Information and Findability

Like talents that are never found or expressed, like ideas that languish and are lost, “Information that’s hard to find is information you can’t use.” -Peter Morville, author of “Ambient Findability.

This is something that fascinates me about productivity and information. Productivity methods enable us to save information so that we can find it again when needed. Blogging is a very effective way of doing this. And information can be valuable indeed.

It also fascinates me the way we sometimes find the most interesting information in a very serendipitous way. I read the above quote from a blog in my feedreader and it aroused my curiousity to Google the name, which led me to Findability.org. There I found a post that mentioned an article “Being Shallow” by Grant Campbell at boxesandarrows. It deals with the difficulty of “doing it all” and the advantages of focusing. One of the most commented posts there is “Comics: Not Just for Laughs” by Rebekah Sedaca, which talks about comics as an effective way to communicate.

Back to findability

See the honeycomb diagram in the article User Experience Design at Semantic Studios.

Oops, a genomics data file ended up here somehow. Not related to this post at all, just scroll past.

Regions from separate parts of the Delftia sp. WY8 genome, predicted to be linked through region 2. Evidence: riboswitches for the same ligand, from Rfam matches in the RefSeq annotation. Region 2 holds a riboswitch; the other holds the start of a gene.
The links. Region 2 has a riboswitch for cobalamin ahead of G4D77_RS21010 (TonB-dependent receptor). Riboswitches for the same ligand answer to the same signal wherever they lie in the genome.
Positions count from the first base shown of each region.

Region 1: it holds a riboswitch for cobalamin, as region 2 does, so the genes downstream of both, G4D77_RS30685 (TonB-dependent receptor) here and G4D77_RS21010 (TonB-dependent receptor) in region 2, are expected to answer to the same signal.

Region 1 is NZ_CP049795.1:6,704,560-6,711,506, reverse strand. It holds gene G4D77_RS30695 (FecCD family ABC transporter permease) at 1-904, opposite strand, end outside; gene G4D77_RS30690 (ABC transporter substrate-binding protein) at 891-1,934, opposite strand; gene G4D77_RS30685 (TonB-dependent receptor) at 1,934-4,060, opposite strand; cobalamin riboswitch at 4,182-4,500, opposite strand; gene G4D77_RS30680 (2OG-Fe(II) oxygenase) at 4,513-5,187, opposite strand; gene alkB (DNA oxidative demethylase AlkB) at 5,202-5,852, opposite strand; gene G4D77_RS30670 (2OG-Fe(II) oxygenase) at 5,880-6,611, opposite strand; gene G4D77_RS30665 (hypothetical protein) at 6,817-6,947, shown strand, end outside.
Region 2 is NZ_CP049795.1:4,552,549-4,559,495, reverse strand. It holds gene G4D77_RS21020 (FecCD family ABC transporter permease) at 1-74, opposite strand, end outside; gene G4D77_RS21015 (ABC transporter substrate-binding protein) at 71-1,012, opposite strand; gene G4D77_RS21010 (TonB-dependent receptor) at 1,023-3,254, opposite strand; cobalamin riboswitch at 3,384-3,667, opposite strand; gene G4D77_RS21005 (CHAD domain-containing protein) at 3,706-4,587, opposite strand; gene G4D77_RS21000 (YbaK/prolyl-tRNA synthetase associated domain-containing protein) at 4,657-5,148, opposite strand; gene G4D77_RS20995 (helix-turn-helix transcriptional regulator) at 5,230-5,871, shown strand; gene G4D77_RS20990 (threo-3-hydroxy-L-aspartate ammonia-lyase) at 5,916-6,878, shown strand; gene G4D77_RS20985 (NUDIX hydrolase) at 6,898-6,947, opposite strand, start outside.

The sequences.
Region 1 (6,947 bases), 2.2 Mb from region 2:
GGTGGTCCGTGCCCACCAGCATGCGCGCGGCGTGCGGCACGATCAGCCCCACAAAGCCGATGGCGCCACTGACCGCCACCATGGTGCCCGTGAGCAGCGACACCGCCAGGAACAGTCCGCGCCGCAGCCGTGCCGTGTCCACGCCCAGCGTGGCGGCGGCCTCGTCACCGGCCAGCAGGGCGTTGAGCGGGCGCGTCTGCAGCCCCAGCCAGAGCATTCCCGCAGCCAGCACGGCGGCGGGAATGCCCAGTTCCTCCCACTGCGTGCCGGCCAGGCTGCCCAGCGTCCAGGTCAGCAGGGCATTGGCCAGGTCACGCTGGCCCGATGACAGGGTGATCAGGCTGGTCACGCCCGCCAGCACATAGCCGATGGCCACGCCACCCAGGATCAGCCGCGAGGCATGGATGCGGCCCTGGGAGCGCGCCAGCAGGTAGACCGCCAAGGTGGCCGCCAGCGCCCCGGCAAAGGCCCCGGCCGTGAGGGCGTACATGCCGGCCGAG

Is this site?

  • useful-providing innovative solutions?
  • desirable-visually attractive and a clear brand?
  • accessible-designed for access for all?
  • credible-providing regular, dependable information?
  • findable-
  • can users find the site?
  • can users find their way around the website?
  • can users find info on the site despite the website?
  • usable-user friendly?
  • valuable-advancing the mission through the user experience?

“Findability precedes usability. In the alphabet and on the Web. You can’t use what you can’t find.” – Peter Morville

I enjoy finding great information, combining it in new ways, and packaging it creatively. I'm highly interested in the areas of goal setting, time management, and skills to improve life.

Posted in information management
One comment on “Information and Findability
  1. Excellent post. Thoughts:

    o An airtight, flexible, and fast idea capture system is crucial. The state of the art isn’t there yet (IMHO), so I use a simple text-based system. More at: My Big-Arse Text File – a Poor Man’s Wiki+Blog+PIM – http://ideamatt.blogspot.com/2005/08/my-big-arse-text-file-poor-mans.html

    o I use blogging to develop ideas, and to review ideas from books that I want to keep and share. However, for me I have far more ideas than I could blog about (~1500 according to my file).

    o Serendipity: Very nice point. That’s one argument for keeping paper libraries – it’s easier in some ways to discover something unrelated but interesting. Amazon and other recommender systems are starting to do this better… For me, if I do a search in my text file for a certain word or phrase, I’m often surprised by what I find around it. For example, “serendipity” ->
    BookNotes: “A perfect mess”
    BookNotes: “Mastery: The Keys to Success and Long-Term Fullfillment” by George Burr Leonard (“mastery’s true face” – relaxed and serene, sometimes faintly smiling)

    Cheers!

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